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Alma School District waits for approval

Alma School District awaits approval from the Arkansas Department of Education on a plan that would allow each of its four schools to waive certain legal requirements for students and faculty.

Schools of Innovation in Arkansas allows existing schools to receive waivers from certain laws, rules and policies that may be have become an obstacle to teaching and implement plans with creative alternatives to assist instruction.

Arkansas legislators passed the new law in 2013 allowing for Schools of Innovation, a form of the district-conversion charter school, and school districts received the requirements in February.

In theory, the changes are intended to improve academic performance for students and streamline teaching methods.

“The whole idea of this is give schools the flexibility to find ways that are more effective for students,” said Alma Superintendent David Woolly.

To become a School of Innovation, a school must establish a committee made up of faculty, staff, parents and students to create the Plan of Innovation and it is submitted to the Arkansas Department of Education (ADE).

Administrators formed committees and began working on their plans as soon as possible, meeting 12 or more times in the last few months, said Alma Primary School Principal Shawn Bullard.

“Being able to see the overall process was a great learning experience for any of us,” Bullard said.

At least 60 percent of every person working in each school - from the principal to the janitor - had to agree to the final plan as required by the state.

“I don’t think any of ours passed at less than 90 percent,” Woolly said.

Plans cannot be submitted for an entire district, but must be customized and submitted for each school that wishes to be a School of Innovation.

Woolly called the Schools of Innovation program “charter schools lite.”

Schools of Innovation are similar to district-conversion charter schools in creating flexibility for new ideas within schools, but with much less paperwork - something that Woolly said has prevented such schools from previously taking off in Arkansas.

Approval to become a School of Innovation is determined by the Commissioner of Education and is granted for a four year period.

If the waivers are approved for Alma schools, one of the most notable changes for the 2014-15 school year will be the start date, Woolly said.

Arkansas schools are required to begin on or after the Monday of the week in which Aug. 19 falls, no earlier than Aug. 14 and no later than Aug. 26.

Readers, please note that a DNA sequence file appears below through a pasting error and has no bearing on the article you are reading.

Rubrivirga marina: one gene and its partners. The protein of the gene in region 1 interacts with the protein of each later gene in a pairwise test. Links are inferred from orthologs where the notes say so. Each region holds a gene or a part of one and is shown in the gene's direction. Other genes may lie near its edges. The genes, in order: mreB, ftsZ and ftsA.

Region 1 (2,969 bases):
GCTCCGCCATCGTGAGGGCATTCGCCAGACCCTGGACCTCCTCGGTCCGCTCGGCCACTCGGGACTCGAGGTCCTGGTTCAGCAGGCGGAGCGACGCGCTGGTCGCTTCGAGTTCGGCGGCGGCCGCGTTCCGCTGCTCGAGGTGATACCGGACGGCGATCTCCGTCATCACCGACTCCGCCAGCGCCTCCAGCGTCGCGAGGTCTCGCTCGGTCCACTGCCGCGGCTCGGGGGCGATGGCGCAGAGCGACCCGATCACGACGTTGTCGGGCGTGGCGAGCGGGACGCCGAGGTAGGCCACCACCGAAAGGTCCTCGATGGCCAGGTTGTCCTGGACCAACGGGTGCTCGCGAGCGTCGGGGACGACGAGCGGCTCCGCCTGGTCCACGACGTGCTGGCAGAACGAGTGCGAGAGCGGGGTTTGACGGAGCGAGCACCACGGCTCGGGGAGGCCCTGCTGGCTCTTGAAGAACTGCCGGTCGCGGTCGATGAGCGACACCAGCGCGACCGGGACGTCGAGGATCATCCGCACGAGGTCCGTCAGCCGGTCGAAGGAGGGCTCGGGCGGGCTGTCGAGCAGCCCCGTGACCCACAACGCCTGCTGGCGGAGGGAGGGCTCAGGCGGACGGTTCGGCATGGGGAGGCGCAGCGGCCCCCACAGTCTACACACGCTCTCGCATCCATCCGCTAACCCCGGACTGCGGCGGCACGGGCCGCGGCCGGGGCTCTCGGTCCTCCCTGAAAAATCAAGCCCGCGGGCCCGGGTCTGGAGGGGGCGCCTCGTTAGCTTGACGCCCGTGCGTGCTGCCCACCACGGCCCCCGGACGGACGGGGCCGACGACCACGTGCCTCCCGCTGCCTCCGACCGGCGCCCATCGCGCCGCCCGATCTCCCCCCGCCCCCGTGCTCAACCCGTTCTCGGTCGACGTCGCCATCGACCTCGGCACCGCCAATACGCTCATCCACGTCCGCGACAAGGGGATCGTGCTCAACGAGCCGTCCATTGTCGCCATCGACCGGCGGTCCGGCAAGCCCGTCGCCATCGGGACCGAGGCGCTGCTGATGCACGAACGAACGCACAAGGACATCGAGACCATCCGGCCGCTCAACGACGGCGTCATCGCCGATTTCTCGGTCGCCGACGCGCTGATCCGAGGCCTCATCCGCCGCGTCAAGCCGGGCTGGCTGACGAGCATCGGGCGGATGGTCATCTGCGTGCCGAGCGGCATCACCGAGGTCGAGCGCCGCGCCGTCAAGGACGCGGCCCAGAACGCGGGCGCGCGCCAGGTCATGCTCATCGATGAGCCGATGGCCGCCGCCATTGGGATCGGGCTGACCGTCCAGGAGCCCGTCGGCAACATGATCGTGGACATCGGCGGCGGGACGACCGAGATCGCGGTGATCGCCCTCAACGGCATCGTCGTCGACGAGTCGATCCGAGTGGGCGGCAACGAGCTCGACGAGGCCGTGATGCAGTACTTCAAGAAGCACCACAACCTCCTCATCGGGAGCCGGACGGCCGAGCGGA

Alma schools have applied to waive the relegated start date of the school year - this year it would be Aug. 18 - and begin classes two days early, he said.

“Testing is a huge deal for all of America,” Woolly said. “The more instruction we can get in before testing is better for the students.”

He added that students need more time practicing test taking on computers, which is how all new testing will be done beginning next year.

This led to waivers for the amount of time required for certain classes and teachers plan time. By shaving off about five minutes from planning, and art and music instruction, this allows for additional time in the computer lab.

Some changes that affect students may include the ability to apply marching band or dance toward physical education credit, flexibility in student remediation plans and parent inclusion in determining those plans, and making up school days missed because of weather by slightly extending school hours.

A number of other changes more directly affect teachers and how they spend their time, their professional development and how many instructors are required for certain classes.

“Nothing our school district is proposing are sweeping changes,” Woolly said.

Woolly said the school district is only “nibbling at the edges” of state regulations and “taking small baby steps” toward change.

“The important thing to keep in mind, if it doesn’t work we’ll just quit doing it,” Woolly said.

Schools are not required to implement the plans they propose, or to continue with them once they are implemented. The waivers merely allow administrators the opportunity to try new ideas and see how they work for their school, Woolly said.

“I told my staff, we can’t just jump in and do everything year one,” Bullard said. “We’re going to get the vision and then take the steps to do that.”

Woolly hopes to have the plans approved by the end of the school year, particularly with next year’s possible early start, he said.

“The ADE understands that it’s very important that they process these very quickly,” Woolly said.

Commitees already are working on waiver proposals for next year, and the entire process has led to some new ideas that do not require ADE waivers, said Alma Middle School Principal Bob Wolfe.

“I think that’s a big part of this,” Wolfe said. “We’ve got this discussion started and we’re going to keep that going.”

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